Normally I start a new piece when there's a Newspoll out but in this case time is short because of work commitments, which may also result in reduced attention to this site for the next week and a bit.  The first Newspoll of the new year is similar to the last one of last year, with a fourth consecutive 53:47 2PP, which I've aggregated as 52.8 after accounting for the primaries.   Malcolm Turnbull's netsat is unchanged at +22, Bill Shorten is up three to a still miserable -35, and the biggest change is a shift in the Better Prime Minister readings from 60:14 to Turnbull in early December to 59:20 in Turnbull's favour now.  This is Shorten's second best reading since Turnbull became PM, and suggests that something (maybe making noises about the GST) might be moving some voters who dislike both leaders off the fence in Shorten's favour.  All up, no massive surprises here, and nothing of the calamity implied by the ReachTEL figures.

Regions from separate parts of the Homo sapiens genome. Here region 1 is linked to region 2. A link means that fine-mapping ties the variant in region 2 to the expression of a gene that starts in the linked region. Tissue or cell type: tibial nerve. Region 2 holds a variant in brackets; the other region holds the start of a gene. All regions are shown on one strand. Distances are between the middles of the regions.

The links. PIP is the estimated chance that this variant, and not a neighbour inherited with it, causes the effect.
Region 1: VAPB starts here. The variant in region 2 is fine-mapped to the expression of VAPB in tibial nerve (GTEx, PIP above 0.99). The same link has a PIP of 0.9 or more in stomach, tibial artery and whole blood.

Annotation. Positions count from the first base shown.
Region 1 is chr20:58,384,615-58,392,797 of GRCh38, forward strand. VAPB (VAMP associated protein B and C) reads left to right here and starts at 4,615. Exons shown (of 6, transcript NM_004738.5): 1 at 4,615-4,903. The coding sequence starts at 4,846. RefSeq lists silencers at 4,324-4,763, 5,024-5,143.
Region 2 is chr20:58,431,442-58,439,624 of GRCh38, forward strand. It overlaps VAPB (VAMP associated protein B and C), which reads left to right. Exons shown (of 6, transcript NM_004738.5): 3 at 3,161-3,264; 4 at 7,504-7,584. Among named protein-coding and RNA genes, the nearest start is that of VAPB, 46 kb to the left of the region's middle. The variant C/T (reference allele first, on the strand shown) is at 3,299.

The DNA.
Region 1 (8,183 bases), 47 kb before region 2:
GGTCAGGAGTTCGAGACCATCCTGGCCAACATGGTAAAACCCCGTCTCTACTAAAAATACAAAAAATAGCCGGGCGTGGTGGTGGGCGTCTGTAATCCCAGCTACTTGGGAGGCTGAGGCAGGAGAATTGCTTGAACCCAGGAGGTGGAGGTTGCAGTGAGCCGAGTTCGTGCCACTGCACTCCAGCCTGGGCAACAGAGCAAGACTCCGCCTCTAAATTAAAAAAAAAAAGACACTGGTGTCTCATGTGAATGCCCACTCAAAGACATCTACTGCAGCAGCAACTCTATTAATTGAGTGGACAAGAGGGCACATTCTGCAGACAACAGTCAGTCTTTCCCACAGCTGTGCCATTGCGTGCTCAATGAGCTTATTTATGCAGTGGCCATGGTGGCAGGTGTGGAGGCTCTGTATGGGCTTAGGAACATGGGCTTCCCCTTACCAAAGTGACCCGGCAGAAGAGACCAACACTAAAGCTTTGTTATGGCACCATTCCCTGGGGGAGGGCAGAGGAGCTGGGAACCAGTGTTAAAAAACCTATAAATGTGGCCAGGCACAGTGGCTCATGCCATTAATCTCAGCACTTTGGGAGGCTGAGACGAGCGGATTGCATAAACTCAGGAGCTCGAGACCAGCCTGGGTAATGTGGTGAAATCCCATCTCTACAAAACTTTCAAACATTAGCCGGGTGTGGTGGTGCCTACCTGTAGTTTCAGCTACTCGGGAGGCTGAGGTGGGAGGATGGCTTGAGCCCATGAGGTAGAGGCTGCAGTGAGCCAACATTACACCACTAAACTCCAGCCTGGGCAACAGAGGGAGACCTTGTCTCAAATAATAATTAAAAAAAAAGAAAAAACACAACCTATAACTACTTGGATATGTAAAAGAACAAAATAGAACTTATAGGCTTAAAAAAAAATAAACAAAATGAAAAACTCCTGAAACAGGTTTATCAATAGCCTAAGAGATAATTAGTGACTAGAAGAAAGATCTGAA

My aggregate has come down to 53.4 now, though it's rather Newspoll-heavy at the moment with all the other data a week and a half old, and Newspoll does seem to lean slightly to the ALP.

No comments:

Post a Comment

The comment system is unreliable. If you cannot submit comments you can email me a comment (via email link in profile) - email must be entitled: Comment for publication, followed by the name of the article you wish to comment on. Comments are accepted in full or not at all. Comments will be published under the name the email is sent from unless an alias is clearly requested and stated. If you submit a comment which is not accepted within a few days you can also email me and I will check if it has been received.